The Reserve Bank of India (RBI) is eyeing a launch of a retail central bank digital currency (CBDC) pilot in December following the success of a wholesale CBDC pilot, reports the Economic Times of India.
India’s central bank is at the last stage of preparing for the rollout of the CBDC, and the ‘digital rupee’ will be interoperable with multiple payment platforms available in the country. Several commercial banks will participate in the project with RBI noting that each financial institution will test the CBDC with at least 10,000 – 50,000 of their customers.
The participating banks include the State Bank of India, Bank of Baroda, ICICI Bank, HDFC Bank, Yes Bank, Kotak Mahindra Bank, and IDFC First Bank. RBI notes that this number will increase to encompass more financial institutions in the country.
It is unclear whether distributed ledger technology (DLT) will be used for the CBDC, but the central bank says it will adopt a technology interface similar to the Unified Payments Interface (UPI) as the technology layer for the digital rupee. UPI was developed by the National Payments Corporation of India (NPCI) as an instant real-time payment system that facilitates peer-to-peer and person-to-merchant transactions.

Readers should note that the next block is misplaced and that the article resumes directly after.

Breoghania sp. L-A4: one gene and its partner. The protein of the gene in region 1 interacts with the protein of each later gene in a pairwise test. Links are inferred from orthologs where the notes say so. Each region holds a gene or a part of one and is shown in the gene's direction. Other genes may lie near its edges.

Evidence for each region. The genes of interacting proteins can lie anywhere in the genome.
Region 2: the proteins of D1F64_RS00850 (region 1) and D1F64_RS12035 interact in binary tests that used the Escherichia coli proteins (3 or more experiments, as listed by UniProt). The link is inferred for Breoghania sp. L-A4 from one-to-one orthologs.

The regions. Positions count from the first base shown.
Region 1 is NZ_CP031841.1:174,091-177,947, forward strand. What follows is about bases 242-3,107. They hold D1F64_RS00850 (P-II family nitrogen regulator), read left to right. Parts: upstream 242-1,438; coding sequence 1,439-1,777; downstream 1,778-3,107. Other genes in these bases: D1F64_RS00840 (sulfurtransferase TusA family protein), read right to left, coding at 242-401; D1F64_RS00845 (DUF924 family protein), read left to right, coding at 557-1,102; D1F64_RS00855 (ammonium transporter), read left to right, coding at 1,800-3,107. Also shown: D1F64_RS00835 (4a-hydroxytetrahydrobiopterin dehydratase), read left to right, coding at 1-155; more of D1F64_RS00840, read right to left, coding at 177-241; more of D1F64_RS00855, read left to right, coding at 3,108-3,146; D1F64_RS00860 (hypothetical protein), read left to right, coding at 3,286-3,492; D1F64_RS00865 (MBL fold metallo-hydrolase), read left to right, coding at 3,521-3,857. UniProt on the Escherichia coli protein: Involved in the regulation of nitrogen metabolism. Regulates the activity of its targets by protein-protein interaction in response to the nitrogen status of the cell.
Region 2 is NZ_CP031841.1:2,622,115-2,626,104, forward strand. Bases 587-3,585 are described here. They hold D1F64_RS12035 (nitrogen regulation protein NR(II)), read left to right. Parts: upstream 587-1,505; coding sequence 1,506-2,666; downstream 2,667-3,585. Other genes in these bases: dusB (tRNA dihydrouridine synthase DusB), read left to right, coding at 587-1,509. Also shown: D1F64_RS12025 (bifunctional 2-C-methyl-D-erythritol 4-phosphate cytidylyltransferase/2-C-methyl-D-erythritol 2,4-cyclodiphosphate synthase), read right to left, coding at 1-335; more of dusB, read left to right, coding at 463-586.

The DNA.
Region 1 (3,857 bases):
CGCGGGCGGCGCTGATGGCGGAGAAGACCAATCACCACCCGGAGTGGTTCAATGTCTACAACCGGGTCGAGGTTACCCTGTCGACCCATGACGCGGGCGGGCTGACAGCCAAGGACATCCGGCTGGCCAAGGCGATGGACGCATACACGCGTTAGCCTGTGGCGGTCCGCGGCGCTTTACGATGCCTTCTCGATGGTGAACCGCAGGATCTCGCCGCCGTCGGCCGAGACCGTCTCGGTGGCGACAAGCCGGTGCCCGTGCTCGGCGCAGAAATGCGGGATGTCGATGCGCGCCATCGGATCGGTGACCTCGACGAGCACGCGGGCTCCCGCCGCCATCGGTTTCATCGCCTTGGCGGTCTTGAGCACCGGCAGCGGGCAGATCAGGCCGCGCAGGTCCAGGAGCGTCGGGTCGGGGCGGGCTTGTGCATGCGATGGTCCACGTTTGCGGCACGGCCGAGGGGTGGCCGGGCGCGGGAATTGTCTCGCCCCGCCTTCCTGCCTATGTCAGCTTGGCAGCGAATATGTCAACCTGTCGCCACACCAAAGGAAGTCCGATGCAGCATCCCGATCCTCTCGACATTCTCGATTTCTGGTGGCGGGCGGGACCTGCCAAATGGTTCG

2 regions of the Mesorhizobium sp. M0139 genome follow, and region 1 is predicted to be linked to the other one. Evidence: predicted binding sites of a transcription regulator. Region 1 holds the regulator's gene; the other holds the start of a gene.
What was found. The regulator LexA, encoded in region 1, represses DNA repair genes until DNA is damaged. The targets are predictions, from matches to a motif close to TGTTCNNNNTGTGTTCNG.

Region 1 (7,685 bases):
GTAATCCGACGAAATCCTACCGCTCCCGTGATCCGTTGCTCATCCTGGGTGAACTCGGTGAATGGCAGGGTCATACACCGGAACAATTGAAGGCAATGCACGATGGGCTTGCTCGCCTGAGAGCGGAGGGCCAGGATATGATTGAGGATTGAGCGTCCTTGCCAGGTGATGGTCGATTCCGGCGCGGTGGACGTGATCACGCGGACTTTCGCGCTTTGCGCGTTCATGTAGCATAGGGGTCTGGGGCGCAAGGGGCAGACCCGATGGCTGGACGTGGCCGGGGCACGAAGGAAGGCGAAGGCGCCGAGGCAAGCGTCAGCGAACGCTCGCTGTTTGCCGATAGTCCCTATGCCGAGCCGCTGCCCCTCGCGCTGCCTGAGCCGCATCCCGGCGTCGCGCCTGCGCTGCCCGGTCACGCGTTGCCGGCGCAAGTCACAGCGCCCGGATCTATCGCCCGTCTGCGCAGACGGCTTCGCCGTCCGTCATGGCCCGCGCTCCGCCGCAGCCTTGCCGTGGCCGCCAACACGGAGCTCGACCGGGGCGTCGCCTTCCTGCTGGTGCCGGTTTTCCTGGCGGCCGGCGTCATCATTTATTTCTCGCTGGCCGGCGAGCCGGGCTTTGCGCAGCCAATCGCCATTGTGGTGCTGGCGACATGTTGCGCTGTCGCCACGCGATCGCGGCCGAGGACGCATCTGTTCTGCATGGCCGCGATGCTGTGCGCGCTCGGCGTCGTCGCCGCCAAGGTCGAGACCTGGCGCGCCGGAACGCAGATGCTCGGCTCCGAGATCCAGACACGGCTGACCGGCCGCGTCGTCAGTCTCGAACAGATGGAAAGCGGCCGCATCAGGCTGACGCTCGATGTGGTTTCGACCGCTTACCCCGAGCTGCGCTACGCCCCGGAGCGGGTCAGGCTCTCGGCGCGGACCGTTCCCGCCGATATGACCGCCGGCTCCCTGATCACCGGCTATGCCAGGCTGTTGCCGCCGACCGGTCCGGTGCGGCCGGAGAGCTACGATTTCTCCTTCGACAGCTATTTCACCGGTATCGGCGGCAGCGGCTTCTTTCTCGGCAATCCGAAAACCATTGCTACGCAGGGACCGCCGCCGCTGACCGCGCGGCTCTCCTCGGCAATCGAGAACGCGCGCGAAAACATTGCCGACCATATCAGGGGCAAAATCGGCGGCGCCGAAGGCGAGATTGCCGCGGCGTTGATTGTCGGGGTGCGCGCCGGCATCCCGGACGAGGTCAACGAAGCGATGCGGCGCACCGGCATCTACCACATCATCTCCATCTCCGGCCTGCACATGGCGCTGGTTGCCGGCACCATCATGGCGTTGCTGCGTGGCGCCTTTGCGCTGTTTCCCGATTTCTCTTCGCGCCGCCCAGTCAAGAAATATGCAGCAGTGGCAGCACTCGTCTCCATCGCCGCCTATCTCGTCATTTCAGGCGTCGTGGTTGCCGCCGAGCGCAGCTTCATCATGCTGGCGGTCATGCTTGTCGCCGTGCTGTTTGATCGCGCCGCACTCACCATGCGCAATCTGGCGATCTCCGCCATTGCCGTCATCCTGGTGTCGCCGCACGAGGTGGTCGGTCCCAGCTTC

“Just like we have a common library for UPI, the technology for CBDC is similar to that and it is being hosted by NPCI, it will be interoperable with the current payment platforms,” said an anonymous source with knowledge of the project. “The e-rupee will be stored in a wallet, and the denominations will be available as per the customer’s request, just like you request cash from an ATM.”
The banking regulator had previously announced that the retail CBDC could be a standalone product, but it appears to have had a change of heart. The digital rupee will be integrated with internet banking services with RBI noting that the offering is not meant to replace the existing payment system but to serve in a complementary role.
Enthusiasts are unsure if RBI will choose DLT
The RBI has previously poked holes into the suitability of DLT in launching the digital version of its national currency. The central banks stated it prefers a centrally-controlled, conventional database infrastructure over DLT, citing a number of reasons.
“Given the above, DLT at this point in time is not considered suitable technology except in very small jurisdictions, given the probable low volume of data throughput,” the central bank said.
However, the government notes that DLT will play a central role in its processing in the coming years, with Finance Minister Nirmala Sitharaman eyeing a 46% DLT adoption rate by 2030.
To learn more about central bank digital currencies and some of the design decisions that need to be considered when creating and launching it, read nChain’s CBDC playbook.
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